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A collection of texts in various languages basically is a 2D array. They can be stored in templates in the following ways:

One system for a multilingual template is that the template has an additional parameter "lan", and a text is produced depending on language; each line in Template:Pim shows an example of a style for making template content dependent on the language parameter: [[:Help:Localisation/examples]]

{{Help:Localisation/examples|lan=en}} gives: Help:Localisation/examples

{{Help:Localisation/examples|lan=nl}} gives: Help:Localisation/examples

For Template:HelpuMetaFarigxiMultlingva, Template:Tradukistoj, etc. it does not seem possible to select a language through a parameter; instead CSS or JS is used.


[edit] Template name

When copying a template to another site a translated name can be used. In the case of multilingualism on one site, in the simple case where only the template names are multilingual, the content can be put under one name, while under the translated names there are only redirects.

If the content is also localised, each template can call a common template, but each time with a different value of parameter lan. E.g. Template:Tim calls Template:Tim with lan=en, and Template:Tim calls the same template with lan=nl.

If the template has e.g. a complicated logical structure, it is convenient if that logic is contained in a common template, to avoid duplication of effort.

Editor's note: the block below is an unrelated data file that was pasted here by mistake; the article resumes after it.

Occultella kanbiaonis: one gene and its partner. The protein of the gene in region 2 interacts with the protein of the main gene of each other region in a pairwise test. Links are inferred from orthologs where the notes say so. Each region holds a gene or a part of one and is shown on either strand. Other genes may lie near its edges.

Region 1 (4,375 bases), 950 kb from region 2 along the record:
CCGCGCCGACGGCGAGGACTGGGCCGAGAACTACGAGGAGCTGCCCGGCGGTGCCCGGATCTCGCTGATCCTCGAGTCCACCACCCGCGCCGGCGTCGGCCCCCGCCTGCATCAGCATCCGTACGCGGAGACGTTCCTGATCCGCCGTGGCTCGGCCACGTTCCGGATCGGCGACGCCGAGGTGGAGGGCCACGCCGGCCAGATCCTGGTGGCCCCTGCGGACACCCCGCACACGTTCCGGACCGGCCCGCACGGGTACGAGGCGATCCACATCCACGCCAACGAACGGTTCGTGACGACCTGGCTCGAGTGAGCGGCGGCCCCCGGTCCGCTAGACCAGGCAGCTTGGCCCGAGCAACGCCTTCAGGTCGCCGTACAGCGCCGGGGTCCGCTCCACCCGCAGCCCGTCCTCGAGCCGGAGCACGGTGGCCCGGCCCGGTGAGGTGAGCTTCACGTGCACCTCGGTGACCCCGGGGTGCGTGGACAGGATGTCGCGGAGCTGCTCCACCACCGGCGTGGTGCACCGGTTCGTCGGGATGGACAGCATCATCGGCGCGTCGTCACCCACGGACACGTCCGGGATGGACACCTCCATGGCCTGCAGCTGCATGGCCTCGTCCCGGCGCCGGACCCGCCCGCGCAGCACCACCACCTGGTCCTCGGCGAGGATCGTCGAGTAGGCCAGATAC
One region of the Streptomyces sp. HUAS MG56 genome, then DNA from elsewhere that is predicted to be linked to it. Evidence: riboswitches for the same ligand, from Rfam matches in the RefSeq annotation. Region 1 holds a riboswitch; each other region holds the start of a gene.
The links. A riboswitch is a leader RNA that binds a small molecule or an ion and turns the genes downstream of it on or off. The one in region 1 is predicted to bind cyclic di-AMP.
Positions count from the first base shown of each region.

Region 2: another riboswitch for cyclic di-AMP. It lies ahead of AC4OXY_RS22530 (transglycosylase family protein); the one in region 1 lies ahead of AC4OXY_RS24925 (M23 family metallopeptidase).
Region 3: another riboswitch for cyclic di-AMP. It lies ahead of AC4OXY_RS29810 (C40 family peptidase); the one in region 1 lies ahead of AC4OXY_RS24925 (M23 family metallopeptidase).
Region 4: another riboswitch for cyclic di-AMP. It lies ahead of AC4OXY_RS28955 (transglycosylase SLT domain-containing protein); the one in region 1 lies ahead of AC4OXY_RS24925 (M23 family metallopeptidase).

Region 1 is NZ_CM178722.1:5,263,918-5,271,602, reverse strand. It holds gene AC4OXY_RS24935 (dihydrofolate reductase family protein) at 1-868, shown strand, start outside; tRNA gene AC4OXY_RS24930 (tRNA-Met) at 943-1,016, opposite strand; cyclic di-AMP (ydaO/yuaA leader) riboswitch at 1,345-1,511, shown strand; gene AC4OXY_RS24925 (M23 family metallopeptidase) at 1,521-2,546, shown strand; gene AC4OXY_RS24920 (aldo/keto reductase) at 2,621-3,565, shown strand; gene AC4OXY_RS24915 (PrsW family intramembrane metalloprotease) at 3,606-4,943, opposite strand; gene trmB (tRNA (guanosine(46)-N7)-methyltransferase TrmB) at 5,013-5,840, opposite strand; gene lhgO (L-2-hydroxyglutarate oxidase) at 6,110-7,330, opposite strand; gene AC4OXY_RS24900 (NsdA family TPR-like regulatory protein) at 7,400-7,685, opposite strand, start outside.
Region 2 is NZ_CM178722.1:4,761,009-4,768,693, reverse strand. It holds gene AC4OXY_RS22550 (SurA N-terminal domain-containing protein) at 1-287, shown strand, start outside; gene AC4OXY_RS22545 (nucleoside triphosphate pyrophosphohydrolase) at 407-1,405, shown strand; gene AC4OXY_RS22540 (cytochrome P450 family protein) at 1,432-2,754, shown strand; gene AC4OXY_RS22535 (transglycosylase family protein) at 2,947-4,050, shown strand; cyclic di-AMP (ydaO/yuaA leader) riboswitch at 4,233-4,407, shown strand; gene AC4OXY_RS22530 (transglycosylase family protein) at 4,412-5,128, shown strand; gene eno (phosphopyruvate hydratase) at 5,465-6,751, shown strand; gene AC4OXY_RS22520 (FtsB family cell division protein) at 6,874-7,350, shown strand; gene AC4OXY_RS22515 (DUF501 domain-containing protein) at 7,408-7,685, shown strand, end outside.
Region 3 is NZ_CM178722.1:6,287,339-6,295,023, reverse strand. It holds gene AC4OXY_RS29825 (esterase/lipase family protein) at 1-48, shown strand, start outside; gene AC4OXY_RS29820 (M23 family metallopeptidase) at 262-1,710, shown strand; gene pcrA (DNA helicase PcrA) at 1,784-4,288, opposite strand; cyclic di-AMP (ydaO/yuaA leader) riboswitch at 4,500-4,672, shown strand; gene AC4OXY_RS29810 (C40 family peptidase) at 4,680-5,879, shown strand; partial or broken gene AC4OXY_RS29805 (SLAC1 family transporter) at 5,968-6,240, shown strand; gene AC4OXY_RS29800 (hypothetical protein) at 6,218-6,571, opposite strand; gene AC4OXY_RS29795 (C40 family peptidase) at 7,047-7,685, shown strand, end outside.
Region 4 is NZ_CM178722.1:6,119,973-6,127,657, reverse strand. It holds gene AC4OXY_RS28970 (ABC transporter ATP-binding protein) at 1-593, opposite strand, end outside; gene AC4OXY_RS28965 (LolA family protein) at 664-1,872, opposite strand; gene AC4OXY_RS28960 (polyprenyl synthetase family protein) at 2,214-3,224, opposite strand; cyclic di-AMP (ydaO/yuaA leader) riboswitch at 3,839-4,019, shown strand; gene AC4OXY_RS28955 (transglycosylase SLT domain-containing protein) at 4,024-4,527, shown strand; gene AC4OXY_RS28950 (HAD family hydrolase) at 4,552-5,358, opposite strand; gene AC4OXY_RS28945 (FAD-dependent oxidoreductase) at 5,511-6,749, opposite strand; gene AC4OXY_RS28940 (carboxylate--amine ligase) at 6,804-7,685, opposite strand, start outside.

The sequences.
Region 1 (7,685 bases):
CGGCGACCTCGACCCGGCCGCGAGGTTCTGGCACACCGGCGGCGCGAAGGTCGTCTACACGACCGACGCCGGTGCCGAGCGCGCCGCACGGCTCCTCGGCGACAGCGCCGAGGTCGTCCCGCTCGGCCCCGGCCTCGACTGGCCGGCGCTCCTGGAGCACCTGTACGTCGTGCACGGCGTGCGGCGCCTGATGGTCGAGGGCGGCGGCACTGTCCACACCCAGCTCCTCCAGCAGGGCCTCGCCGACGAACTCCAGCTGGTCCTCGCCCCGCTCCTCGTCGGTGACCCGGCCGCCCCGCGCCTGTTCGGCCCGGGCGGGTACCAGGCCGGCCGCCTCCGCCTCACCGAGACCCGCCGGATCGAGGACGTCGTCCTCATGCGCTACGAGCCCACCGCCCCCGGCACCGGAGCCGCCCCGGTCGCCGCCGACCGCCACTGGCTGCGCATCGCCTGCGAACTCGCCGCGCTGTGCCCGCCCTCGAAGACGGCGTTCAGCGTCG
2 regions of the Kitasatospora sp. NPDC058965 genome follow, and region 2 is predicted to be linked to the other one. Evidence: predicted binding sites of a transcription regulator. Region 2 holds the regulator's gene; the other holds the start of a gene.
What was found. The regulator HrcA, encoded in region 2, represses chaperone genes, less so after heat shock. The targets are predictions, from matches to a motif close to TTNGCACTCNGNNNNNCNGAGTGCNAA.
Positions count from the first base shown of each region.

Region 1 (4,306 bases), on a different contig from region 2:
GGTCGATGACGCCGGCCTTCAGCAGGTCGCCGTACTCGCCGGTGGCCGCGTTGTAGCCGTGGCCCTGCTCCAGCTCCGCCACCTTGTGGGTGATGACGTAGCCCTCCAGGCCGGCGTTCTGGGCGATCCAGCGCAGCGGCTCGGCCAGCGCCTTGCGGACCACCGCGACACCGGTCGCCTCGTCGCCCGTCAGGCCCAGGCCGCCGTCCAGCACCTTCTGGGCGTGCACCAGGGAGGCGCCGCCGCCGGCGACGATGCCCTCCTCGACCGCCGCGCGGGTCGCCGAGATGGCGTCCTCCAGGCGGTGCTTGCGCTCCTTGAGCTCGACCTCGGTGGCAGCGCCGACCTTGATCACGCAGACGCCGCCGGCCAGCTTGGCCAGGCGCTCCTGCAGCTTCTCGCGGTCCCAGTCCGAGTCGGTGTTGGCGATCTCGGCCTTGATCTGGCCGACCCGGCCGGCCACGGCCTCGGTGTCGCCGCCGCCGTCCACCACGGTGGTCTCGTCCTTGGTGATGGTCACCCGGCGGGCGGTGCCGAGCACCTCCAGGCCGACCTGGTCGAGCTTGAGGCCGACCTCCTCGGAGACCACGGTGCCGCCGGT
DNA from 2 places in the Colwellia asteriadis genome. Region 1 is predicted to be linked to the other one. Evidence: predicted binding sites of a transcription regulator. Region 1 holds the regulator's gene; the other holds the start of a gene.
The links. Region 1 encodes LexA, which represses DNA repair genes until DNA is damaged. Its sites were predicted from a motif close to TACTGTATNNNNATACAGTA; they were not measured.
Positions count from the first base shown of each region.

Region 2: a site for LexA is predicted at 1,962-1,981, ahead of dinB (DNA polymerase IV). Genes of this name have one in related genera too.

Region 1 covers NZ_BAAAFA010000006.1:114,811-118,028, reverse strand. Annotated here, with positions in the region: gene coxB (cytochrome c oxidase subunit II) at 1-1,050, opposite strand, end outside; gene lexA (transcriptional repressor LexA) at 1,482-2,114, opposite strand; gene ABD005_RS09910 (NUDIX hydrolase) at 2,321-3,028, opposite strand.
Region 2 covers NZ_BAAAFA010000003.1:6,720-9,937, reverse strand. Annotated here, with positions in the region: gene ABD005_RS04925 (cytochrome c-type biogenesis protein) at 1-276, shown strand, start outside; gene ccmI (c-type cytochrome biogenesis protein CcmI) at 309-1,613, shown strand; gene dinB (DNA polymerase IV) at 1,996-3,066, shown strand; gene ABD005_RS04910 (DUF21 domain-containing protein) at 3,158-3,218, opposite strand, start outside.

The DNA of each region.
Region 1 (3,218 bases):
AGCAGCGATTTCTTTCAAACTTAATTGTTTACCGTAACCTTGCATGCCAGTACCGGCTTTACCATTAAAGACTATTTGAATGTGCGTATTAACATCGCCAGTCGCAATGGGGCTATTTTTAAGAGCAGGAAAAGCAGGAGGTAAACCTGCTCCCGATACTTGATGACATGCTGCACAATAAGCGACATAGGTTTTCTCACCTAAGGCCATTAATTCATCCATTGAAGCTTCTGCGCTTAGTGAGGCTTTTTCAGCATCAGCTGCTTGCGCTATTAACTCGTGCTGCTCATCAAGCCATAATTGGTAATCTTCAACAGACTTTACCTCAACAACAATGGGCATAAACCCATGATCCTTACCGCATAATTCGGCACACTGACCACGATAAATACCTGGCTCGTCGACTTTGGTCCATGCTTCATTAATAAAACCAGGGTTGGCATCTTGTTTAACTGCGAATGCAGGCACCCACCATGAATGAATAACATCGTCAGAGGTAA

[edit] Template content

As seen above there are various ways to make texts dependent on the value of parameter lan. If the template calls another template, and for that template the name, parameter names, or parameter values have to be localised, then the outer template has to take care of these localisations too. If the localisation of the inner template has been carried out such it can be called with international names too (see also below) then localisation of various templates can be carried out more independently of each other.

Examples of language-dependent "texts" are also Template:Tim and Template:Tim. See also formatnum:, dependent on the format specified for the site, not on a template parameter "lan".

Note however that ParserFunctions #expr and #ifexpr only recognize a decimal point, and do not recognize any thousands separator.

[edit] Template parameter names

The localised templates can each use the localised name of a parameter. It calls the common template and gives an international parameter, e.g. "text", the value of the local parameter, e.g. "tekst". Two methods are:

  • Parameter "text" is always defined; the value is the text "undefined" if parameter "tekst" is undefined:
    • text={{{tekst|undefined}}}
  • the state of being undefined is preserved, if parameter "tekst" is undefined then parameter "text" is left undefined too:
    • {{#ifeq:{{{tekst|+}}}|{{{tekst|-}}}|text={{{tekst}}}}}

Correspondingly, if both parameter "tekst" and parameter "text" is allowed, and where if both are defined "tekst" prevails:

  • text={{{tekst|{{{text|undefined}}}}}}
  • Two methods ensuring that if neither parameter is defined parameter "text" is left undefined:
    • {{#ifeq:{{{tekst|{{{text|+}}}}}}|{{{tekst|{{{text|-}}}}}}|text={{{tekst|{{{text}}}}}}}}
    • {{#ifeq:{{{text|+}}}|{{{text|-}}}|text={{{text}}}}}|{{#ifeq:{{{tekst|+}}}|{{{tekst|-}}}|text={{{tekst}}}}}

Note that in the last method the dominating parameter is processed last, to override a possible value of "text".

[edit] Template parameter values

If a parameter value is not just passed through as text to be displayed, etc., but used in a condition, the possible parameter values can also be localised. We can either just allow the local versions of the values (the test value which a parameter value is compared is localised like ordinary text), or also allow the international version. In the latter case we can use something like {{#ifexpr:{{#ifeq:{{{font}}}|bold|1|0}}or{{#ifeq:{{{font}}}|vet|1|0}}|'''{{{text}}}'''|{{{text}}}}} ("vet" is Dutch for "bold").

[edit] See also


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